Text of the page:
According to Sidley Austin, CMS has previously observed that taking facility costs into account in determining the PFS in the nonfacility setting would be inconsistent with a resource-based methodology. The agency also has previously stated that comparisons between the PFS and the OPPS payments for services are not appropriate because of the
different nature of the cost inputs and has explicitly refused to impose one payment system on the other in rulemakings.
The American Society for Clinical Pathology (ASCP) also opposes CMS’s proposals and has launched a grassroots effort to get its members to contact members of Congress and CMS. According to ASCP, more than 7,000 messages had been sent to officials on Capitol Hill by early September, and almost 3,000 messages had been sent to CMS. ASCP, along with ACLA, CAP, and the American Medical Association, has also signed on to a number of letters sent to CMS raising concern about the OPPS cap.
Review of Technology Changes
|PROPOSED MEDICARE PAYMENT REDUCTIONS FOR PATHOLOGY SERVICES(selected codes)
|2014 PFS PROPOSED PAYMENT
|Cytopath, concentration technique
|Cytopath, cell enhance technique
|Flow cytometry, 1st marker
|Flow cytometry, additional marker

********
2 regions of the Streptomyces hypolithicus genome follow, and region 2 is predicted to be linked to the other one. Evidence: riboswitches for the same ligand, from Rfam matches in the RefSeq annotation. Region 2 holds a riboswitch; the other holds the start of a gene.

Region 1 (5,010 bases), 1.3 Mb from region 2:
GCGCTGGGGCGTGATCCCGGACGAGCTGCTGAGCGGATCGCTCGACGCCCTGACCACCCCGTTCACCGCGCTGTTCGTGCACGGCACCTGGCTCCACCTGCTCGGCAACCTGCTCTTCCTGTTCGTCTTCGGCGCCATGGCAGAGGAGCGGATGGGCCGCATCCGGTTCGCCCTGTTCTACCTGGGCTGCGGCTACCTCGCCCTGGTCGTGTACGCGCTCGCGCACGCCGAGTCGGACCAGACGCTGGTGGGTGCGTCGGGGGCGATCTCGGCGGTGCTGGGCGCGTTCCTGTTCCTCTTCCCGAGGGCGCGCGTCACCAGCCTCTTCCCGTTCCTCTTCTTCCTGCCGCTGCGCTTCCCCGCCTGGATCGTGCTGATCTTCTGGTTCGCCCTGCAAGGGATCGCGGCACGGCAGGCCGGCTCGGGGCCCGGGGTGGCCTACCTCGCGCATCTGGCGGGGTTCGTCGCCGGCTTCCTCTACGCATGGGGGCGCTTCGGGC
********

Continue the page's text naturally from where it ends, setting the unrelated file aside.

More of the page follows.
|Level III path exam
|Level V path exam
|Special stain, Grp 1
|Special stain, Grp 2
|Path consult, during surgery
|In situ hybridization
|In situ hybridization
|In situ hybridization
|Source: American Clinical Laboratory Association. All CPT codes copyright American Medical Association
ACLA also commented on CMS’s proposed review of technological changes that may affect the cost of performing some laboratory tests, urging CMS to proceed with “great caution” to ensure that it does not impose unreasonable cuts to laboratory reimbursement.
While we take issue with premise that payment amounts for test codes on the [Clinical Laboratory Fee Schedule] have remained unchanged for years, we do agree that the technological changes can affect the cost of performing laboratory tests, both increasing the costs and decreasing the costs,” says ACLA. “In reviewing these technological changes, it is essential that all parties—CMS, laboratories, and other interested members of the public—be involved in the development and refinement of the review process.”
ACLA recommends that CMS start with a pilot project in which it reviews a limited number of test codes. CMS also should spread its review over a greater number of years than currently proposed, balance its review of high-volume and low-volume codes, and cap and phase in fee adjustments.
Takeway: Lab and pathology groups oppose CMS’s proposal to cap payment for AP services at hospital outpatient rates, and a new report provides further evidence that the proposal is flawed.